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Getting an early, and snowy jump on the kayaking season

Fortunato Restagno puts his snowtayaking gear to work on the snowy hills behind his St. Agatha home on a chilly March 5 morning. [Elena Maystruk / The Observer]

It’s a certain kind of nostalgia for summer that can bring on creative uses for the lingering snow. When Fortunato Restagno dug his kayak out of the snow this winter, little did the St. Agatha resident know he’d be joining a slew of people around the world enjoying the wacky winter sport of snowkayaking.

Fortunato Restagno puts his snowtayaking gear to work on the snowy hills behind his St. Agatha home on a chilly March 5 morning. [Elena Maystruk / The Observer]
Fortunato Restagno puts his snowtayaking gear to work on the snowy hills behind his St. Agatha home on a chilly March 5 morning. [Elena Maystruk / The Observer]
“I was just shoveling some snow off of our back deck, because there was quite a bit. It was probably around 10 o’clock at night and I just looked under the deck and we have a canoe and kayak under the deck. I dragged the kayak to a hill in our backyard, just curious if it would work or not,” he said this week.

What to Restagno seemed like a fun idea in combination with a snowy hill is actually a relatively new winter sport practiced around the world, he would later find out. Officially around since 2002 in Austria, the sport had its first world championships in 2007, also in Austria. Peter Draxl of Austria was the first champion. The sport has since gained traction in other countries like Estonia, where kayaking is a popular pastime.

Today, kayakers equipped with paddles, helmets and a craft can be seen taking to the steepest slopes in the world, according to The Adrenalist online sports publication.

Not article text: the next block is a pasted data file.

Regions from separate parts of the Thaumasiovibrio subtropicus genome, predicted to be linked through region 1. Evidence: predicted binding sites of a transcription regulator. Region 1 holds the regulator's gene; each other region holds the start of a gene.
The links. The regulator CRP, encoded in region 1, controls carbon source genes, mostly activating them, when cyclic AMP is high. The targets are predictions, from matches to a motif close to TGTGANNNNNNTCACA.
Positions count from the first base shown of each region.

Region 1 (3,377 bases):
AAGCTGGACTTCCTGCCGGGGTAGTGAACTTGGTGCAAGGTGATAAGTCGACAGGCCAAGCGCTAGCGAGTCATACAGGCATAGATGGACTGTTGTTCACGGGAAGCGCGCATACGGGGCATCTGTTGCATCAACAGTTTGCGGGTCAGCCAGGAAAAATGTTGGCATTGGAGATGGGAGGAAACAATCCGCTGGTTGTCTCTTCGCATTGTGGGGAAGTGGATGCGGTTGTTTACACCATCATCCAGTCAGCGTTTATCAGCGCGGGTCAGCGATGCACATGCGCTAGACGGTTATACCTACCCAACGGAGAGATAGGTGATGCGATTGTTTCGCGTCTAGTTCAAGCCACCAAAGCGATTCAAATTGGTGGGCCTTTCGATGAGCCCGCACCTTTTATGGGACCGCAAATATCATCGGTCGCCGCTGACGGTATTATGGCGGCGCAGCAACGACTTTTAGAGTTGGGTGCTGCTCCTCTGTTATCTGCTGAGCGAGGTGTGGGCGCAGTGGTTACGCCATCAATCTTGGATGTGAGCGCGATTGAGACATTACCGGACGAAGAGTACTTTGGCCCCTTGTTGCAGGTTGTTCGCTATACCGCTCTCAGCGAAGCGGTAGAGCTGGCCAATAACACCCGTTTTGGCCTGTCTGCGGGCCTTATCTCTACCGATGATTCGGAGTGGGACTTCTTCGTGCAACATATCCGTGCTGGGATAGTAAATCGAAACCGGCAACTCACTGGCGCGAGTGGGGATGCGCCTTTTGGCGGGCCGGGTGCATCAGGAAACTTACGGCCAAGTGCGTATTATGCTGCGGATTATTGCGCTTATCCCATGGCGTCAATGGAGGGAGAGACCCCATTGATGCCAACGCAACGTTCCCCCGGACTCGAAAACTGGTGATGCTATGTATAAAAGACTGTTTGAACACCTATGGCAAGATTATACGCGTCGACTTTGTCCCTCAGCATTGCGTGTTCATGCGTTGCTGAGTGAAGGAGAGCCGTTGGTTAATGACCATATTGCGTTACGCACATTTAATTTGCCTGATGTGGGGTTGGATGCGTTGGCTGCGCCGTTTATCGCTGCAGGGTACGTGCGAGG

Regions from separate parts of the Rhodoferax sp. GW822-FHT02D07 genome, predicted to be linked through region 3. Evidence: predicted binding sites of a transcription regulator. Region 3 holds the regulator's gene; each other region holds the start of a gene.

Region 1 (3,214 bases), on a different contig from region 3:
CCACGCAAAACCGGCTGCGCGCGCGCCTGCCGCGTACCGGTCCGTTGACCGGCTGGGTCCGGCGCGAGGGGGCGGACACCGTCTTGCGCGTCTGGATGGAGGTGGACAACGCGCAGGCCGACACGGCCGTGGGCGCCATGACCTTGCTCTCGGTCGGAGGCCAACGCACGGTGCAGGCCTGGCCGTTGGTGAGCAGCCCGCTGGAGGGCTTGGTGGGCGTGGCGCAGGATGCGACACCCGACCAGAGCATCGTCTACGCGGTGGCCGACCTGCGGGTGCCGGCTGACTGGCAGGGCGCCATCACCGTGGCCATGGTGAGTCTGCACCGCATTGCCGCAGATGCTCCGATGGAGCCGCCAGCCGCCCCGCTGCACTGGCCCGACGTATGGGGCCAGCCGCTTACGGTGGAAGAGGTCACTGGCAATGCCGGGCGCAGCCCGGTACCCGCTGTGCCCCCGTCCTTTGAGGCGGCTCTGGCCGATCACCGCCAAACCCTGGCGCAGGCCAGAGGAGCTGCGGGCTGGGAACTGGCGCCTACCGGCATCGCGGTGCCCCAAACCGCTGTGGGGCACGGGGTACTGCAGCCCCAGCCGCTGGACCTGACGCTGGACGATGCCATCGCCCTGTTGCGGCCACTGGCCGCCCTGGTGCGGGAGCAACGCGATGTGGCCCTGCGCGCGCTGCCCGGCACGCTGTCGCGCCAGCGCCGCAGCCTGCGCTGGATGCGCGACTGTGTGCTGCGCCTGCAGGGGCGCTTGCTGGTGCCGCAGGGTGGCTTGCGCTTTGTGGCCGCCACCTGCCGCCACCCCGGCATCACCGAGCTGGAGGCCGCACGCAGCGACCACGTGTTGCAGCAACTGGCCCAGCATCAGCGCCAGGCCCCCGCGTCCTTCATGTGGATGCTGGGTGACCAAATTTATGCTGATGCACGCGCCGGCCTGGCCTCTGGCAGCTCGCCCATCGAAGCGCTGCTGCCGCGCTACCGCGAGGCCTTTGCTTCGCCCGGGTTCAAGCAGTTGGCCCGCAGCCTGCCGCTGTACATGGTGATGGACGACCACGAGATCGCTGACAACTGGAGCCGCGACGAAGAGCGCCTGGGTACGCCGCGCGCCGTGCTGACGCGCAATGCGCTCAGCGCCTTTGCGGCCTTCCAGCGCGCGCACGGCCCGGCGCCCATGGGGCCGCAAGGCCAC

“After about 10 times I got a nice track going. It was a real pain dragging it up the hill, it’s not like a light sled. I came in, told my wife and kids what I did and they thought I was nuts,” Restagno said.

Over the weekend the family dragged the canoe to a larger hill on a snowmobile track, using the paddle to push off the snow and steer to stay on the track. It was a day to combine the family’s love of snow with a longing for warmer weather.

“We do like the winter and we like cross country skiing, but because the snow has come so early and it hasn’t left yet, it’d be nice to actually get out on a river and do some kayaking. We don’t have massive hills out here, but enough to get going.”

Though Restagno’s kayak didn’t travel nearly as fast as it would in the water, it was still a fun time for his family, only later finding out about the sport’s popularity.

“I found out afterwards that they actually have a competition out west where they actually kayak down a huge hill. They’ve got helmets and gear – it actually looks really insane. I’m sure I wasn’t the first person [to try this] but I didn’t know about it at all,” he said. “I just saw the kayak and thought I’d try it out.”

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